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I save busy professionals time writing quality content that gets results. When you're at a loss for words, I'll help you find them. I write so you don't have to.

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Speaker

As a professional speaker, Writing Diva Deb is an enthusiastic, engaging catalyst for inspiring positive changes that make success fun and easy for entrepreneurs and sales professionals. 

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Our fun, dynamic workshops inspire and motivate busy entrepreneurs and sales professionals to sharpen their sales and presentation skills to keep their pipelines full and their businesses growing.

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Jackie to the Rescue

Jackie bolted out of the house like a racehorse breaking through the starting gate. She was racing to the most important meeting of her career.

She was prepared in her crisp, navy blue power suit. Her head ablaze with long fiery tendrils flying in every direction, contrasting her cool porcelain skin sprinkled with sunbursts of freckles. Not an inch over 5 feet tall, she was dynamite packed with the power and passion typical of a carrot top.

This morning she was focused, rehearsing her presentation, as she slid into her sporty red Mercedes 450 SL convertible. She tossed her laptop briefcase onto the smooth tan leather seat beside her and skidded out of the driveway.

She raced down her usual route to the freeway. She flew past fellow commuters. “Okay, we’re on our way,” she consoled herself out loud. She was nervous this time. Usually she was excited about the challenge of winning over a new client. But this time was different. A lot more was at stake, becoming partner possibly.

Jackie was as determined and focused as an athlete training for the Olympics. She had to win at everything. She had even mastered the traffic flow patterns enough to shave off an extra 10 minutes from her commute each morning. She proudly thought to herself, Why hasn’t anyone else figured this out? You go down lane 4 until you get to the Broadway Blvd exit. Then you switch over to lane 2 for a mile, to avoid the backup and so on. The pattern was so clear to her.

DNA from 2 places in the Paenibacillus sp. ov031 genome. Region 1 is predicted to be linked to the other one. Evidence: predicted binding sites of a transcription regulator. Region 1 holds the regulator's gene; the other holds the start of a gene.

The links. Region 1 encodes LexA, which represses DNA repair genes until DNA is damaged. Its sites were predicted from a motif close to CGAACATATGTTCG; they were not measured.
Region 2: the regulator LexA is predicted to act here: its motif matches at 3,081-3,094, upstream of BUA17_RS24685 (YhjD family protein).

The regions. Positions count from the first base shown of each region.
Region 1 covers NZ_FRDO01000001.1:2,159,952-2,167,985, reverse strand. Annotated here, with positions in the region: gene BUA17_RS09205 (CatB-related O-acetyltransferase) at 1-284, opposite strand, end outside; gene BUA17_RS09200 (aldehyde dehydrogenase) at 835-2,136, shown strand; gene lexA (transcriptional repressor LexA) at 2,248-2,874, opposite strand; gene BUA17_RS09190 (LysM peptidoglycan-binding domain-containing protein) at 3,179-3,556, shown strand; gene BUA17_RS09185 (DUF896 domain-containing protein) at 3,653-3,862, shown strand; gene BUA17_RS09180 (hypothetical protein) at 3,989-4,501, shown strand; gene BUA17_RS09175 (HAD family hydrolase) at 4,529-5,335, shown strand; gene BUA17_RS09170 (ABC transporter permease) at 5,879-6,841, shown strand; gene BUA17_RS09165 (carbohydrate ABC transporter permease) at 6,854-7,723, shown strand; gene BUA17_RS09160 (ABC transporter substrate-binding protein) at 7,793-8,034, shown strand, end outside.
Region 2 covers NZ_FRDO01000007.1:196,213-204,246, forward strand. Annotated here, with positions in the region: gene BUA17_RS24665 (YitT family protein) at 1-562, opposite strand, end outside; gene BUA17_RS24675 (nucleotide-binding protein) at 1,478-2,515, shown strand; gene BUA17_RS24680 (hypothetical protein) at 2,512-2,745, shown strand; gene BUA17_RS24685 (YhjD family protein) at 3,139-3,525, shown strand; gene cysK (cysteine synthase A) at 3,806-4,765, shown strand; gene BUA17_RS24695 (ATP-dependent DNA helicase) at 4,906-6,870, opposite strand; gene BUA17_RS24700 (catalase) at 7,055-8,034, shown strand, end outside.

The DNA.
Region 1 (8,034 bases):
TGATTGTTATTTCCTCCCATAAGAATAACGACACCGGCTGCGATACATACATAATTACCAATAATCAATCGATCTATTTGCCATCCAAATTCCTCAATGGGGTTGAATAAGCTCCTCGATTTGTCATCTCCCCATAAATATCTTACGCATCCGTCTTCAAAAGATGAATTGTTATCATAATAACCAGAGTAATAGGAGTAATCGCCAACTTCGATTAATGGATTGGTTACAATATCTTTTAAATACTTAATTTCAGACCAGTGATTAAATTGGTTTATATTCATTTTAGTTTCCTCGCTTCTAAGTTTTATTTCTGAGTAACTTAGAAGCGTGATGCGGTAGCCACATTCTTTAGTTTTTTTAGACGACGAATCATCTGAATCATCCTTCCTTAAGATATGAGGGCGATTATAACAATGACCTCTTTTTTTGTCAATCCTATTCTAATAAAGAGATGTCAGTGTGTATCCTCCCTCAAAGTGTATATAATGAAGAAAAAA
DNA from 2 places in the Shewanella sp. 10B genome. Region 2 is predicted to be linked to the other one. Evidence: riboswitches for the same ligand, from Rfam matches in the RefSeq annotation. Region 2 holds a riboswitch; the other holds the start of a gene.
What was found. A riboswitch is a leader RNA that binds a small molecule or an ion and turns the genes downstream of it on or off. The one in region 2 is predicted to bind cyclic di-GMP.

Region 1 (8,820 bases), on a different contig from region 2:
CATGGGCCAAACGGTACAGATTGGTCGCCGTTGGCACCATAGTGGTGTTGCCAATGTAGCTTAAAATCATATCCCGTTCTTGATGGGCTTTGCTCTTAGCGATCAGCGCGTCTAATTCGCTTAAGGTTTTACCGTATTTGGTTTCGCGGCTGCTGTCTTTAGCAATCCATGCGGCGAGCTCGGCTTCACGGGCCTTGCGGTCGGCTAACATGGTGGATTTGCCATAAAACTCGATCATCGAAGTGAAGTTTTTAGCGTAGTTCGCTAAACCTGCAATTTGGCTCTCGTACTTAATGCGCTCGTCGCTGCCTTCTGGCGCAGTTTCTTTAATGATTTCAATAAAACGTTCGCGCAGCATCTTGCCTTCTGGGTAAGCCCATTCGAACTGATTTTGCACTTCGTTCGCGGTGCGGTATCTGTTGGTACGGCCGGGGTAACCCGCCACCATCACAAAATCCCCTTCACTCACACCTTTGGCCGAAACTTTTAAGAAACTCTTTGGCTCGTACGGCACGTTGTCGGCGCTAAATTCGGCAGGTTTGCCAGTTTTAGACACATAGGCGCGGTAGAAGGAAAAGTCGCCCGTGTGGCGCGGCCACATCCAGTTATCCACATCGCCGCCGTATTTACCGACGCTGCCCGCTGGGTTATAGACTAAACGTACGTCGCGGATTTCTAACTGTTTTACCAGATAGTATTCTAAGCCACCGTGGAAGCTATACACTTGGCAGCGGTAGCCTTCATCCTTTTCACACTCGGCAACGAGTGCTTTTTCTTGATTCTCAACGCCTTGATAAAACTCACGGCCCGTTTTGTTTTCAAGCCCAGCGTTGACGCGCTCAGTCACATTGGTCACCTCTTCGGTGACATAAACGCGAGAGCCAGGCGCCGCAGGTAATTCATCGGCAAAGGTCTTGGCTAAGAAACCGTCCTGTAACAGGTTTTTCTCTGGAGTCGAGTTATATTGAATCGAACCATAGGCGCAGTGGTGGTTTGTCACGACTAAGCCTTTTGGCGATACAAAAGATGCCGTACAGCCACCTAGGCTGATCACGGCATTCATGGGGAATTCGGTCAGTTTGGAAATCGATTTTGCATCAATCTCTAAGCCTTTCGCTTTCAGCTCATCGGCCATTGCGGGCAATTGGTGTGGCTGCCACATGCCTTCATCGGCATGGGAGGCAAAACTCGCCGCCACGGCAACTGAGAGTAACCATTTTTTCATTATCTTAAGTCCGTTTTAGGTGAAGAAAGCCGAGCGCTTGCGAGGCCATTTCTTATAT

She was halfway to work now. Everything was going as planned. “Breathe, Jackie. Just breathe. You’ve got this,” she heard herself saying.

But, wait! She gulped. “Something is wrong. The traffic isn’t flowing the way it should.” It reminded her of cockroaches scattering when you turn on the lights. Cars were swerving uncontrollably in every direction. Oh no, there’s an accident! Shit, she thought, as her heart raced.

“OMG! There’s a dog on the freeway! It’s going to get hit,” she screamed out loud. She witnessed in horror, as the tiny, tan, terrier mix frantically bounced around from one lane to the next like a pinball searching for an escape.  It was trapped and confused. The poor little thing is terrified, she thought to herself.

Her over-active mind shifted into overdrive as she analyzed the scenario. She was relieved that drivers were at least trying to avoid it and slowing down. But, it was just a matter of time before it got hit. Jackie realized that, Someone’s gotta do something and it’s gonna be me.